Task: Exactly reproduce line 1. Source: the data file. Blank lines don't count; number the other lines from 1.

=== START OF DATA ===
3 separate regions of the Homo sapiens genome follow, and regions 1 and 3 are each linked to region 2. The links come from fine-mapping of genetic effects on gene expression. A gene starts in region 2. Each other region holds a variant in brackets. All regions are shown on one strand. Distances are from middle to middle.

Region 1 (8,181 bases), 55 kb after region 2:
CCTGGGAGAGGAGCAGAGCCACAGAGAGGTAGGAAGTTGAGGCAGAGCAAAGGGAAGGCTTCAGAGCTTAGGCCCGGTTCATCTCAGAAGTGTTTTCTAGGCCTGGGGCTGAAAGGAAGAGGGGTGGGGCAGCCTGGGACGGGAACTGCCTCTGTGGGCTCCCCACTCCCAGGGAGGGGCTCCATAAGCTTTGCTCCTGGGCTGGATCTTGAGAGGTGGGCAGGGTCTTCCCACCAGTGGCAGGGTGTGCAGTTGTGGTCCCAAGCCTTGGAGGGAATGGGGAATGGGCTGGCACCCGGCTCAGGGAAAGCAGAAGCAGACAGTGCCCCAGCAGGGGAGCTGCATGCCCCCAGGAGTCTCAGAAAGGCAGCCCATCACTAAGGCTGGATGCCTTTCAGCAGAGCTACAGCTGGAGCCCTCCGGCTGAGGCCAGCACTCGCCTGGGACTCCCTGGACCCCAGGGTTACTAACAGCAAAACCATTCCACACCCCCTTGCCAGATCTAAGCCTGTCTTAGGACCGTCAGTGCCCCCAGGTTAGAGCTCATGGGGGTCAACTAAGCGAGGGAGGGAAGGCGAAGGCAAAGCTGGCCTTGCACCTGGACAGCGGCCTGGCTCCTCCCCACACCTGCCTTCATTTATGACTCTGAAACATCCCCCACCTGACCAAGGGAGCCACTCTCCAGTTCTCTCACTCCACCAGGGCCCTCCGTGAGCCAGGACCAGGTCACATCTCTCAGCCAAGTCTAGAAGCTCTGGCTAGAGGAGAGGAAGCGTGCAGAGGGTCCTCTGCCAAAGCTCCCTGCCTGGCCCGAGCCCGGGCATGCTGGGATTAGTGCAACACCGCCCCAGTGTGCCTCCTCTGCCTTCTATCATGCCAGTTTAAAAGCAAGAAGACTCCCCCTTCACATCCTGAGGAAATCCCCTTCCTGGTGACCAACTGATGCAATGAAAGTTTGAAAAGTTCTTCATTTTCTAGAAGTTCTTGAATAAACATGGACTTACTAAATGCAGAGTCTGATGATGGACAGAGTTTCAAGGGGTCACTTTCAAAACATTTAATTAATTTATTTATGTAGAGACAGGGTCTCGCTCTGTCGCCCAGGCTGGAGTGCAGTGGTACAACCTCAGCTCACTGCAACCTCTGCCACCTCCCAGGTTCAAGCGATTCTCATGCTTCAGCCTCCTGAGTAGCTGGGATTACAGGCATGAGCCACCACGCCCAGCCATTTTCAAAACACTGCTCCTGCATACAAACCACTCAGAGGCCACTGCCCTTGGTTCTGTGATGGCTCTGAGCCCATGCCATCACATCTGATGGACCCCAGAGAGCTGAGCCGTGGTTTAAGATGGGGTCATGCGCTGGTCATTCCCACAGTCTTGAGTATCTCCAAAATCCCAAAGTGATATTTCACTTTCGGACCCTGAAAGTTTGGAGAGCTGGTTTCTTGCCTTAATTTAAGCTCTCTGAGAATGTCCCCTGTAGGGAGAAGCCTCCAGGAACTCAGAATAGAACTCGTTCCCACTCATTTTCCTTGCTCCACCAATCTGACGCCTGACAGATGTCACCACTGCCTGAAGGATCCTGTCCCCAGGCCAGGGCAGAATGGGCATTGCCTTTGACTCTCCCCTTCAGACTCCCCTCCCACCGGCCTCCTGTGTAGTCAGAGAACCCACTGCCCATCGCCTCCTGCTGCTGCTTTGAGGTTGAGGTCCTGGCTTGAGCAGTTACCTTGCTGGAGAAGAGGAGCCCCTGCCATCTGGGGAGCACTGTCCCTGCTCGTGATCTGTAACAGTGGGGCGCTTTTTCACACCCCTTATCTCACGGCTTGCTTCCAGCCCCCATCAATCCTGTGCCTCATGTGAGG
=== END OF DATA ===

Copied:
3 separate regions of the Homo sapiens genome follow, and regions 1 and 3 are each linked to region 2. The links come from fine-mapping of genetic effects on gene expression. A gene starts in region 2. Each other region holds a variant in brackets. All regions are shown on one strand. Distances are from middle to middle.